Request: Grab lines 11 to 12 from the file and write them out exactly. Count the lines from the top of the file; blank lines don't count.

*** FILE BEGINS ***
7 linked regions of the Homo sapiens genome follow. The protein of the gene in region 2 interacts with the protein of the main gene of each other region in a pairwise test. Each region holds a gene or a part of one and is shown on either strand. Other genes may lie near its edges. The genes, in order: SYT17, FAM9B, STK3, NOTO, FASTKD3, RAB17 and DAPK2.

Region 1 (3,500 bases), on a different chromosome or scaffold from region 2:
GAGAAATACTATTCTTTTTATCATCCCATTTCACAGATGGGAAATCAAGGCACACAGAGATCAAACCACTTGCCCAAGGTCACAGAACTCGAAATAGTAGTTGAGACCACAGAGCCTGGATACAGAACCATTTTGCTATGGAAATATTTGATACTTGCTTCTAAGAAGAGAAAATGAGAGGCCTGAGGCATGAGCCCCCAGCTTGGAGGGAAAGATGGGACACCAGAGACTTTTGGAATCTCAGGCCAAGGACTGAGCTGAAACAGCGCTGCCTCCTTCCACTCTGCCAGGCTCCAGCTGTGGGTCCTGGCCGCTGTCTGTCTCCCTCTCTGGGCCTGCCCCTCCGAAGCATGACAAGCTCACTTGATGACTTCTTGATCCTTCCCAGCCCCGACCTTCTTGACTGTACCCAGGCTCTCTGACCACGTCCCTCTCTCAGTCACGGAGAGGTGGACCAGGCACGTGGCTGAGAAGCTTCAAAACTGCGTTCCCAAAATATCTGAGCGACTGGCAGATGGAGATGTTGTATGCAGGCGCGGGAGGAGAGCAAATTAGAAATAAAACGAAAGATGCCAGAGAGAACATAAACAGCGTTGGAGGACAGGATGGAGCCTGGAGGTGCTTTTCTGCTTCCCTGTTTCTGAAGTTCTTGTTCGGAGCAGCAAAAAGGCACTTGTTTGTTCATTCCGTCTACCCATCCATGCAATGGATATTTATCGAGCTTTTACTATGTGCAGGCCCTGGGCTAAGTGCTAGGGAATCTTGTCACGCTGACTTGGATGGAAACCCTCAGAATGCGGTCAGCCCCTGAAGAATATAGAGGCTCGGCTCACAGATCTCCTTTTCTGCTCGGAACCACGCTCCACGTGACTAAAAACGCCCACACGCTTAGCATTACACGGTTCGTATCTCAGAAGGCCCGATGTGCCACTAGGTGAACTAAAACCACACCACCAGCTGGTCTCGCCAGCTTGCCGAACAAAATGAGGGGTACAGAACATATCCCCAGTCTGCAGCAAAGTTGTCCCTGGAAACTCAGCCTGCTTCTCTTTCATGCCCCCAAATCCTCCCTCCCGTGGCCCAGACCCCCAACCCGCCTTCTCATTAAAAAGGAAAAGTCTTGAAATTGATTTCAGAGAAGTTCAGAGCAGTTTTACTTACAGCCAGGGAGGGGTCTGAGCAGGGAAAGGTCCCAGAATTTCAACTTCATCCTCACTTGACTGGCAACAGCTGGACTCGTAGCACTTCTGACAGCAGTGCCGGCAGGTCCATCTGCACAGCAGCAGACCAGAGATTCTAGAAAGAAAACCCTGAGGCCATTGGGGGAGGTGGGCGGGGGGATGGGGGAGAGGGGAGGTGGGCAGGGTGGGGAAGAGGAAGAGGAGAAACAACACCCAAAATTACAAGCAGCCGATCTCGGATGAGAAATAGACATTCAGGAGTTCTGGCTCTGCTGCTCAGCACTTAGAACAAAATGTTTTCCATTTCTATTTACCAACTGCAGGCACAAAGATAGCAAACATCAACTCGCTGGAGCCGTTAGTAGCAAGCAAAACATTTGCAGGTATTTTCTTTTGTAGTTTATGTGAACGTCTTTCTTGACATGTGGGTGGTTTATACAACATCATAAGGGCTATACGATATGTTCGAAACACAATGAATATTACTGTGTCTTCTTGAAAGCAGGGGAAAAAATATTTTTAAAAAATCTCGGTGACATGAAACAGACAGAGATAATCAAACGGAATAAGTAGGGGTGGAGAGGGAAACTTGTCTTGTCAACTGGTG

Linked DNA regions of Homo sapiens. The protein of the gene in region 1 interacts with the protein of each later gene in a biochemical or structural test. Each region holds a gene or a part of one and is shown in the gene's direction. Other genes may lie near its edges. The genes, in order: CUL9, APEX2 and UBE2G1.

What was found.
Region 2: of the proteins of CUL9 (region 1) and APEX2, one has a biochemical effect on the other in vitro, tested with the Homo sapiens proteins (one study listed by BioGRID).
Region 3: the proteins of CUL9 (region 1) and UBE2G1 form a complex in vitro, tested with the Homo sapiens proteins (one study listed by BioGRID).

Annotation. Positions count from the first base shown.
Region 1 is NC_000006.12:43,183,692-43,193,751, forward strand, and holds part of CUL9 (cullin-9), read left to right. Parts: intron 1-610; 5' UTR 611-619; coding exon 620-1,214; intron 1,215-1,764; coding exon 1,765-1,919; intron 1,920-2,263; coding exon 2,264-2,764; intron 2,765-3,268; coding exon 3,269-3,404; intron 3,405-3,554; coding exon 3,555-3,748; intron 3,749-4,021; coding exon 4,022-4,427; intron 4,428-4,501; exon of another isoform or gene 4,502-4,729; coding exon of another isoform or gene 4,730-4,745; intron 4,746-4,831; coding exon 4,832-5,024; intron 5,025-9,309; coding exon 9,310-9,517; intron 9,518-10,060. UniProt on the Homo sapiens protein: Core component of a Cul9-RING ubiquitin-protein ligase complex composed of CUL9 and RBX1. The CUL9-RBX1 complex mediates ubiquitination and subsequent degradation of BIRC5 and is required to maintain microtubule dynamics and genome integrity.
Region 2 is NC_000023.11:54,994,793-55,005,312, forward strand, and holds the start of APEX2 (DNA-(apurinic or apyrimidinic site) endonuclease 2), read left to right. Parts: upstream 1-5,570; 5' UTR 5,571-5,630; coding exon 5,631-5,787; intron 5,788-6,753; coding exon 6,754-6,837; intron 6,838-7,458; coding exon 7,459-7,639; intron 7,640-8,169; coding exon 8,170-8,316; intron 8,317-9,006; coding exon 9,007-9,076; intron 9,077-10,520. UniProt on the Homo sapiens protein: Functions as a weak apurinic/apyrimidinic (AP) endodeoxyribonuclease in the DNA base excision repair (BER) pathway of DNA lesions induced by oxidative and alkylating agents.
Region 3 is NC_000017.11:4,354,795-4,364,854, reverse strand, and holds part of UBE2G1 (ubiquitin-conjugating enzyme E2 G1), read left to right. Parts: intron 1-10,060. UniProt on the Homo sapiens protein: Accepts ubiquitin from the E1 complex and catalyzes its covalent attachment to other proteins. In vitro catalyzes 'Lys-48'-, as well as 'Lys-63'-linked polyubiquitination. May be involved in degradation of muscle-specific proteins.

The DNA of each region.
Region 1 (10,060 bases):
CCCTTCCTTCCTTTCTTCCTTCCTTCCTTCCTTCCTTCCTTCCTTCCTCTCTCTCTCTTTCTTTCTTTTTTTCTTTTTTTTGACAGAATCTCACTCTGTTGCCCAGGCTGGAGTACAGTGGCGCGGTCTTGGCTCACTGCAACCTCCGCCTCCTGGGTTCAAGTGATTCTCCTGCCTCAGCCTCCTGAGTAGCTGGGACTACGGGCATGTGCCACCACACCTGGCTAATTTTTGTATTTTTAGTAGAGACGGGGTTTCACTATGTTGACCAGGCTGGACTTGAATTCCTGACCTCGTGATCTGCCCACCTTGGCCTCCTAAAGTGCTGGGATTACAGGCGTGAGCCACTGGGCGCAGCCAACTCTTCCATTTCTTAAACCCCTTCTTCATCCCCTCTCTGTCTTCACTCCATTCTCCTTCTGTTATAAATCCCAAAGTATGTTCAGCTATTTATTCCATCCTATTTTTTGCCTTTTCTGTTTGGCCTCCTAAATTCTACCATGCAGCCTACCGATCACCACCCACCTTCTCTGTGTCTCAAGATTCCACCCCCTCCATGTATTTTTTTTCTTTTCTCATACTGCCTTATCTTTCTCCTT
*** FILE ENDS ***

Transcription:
Region 3 is NC_000017.11:4,354,795-4,364,854, reverse strand, and holds part of UBE2G1 (ubiquitin-conjugating enzyme E2 G1), read left to right. Parts: intron 1-10,060. UniProt on the Homo sapiens protein: Accepts ubiquitin from the E1 complex and catalyzes its covalent attachment to other proteins. In vitro catalyzes 'Lys-48'-, as well as 'Lys-63'-linked polyubiquitination. May be involved in degradation of muscle-specific proteins.

The DNA of each region.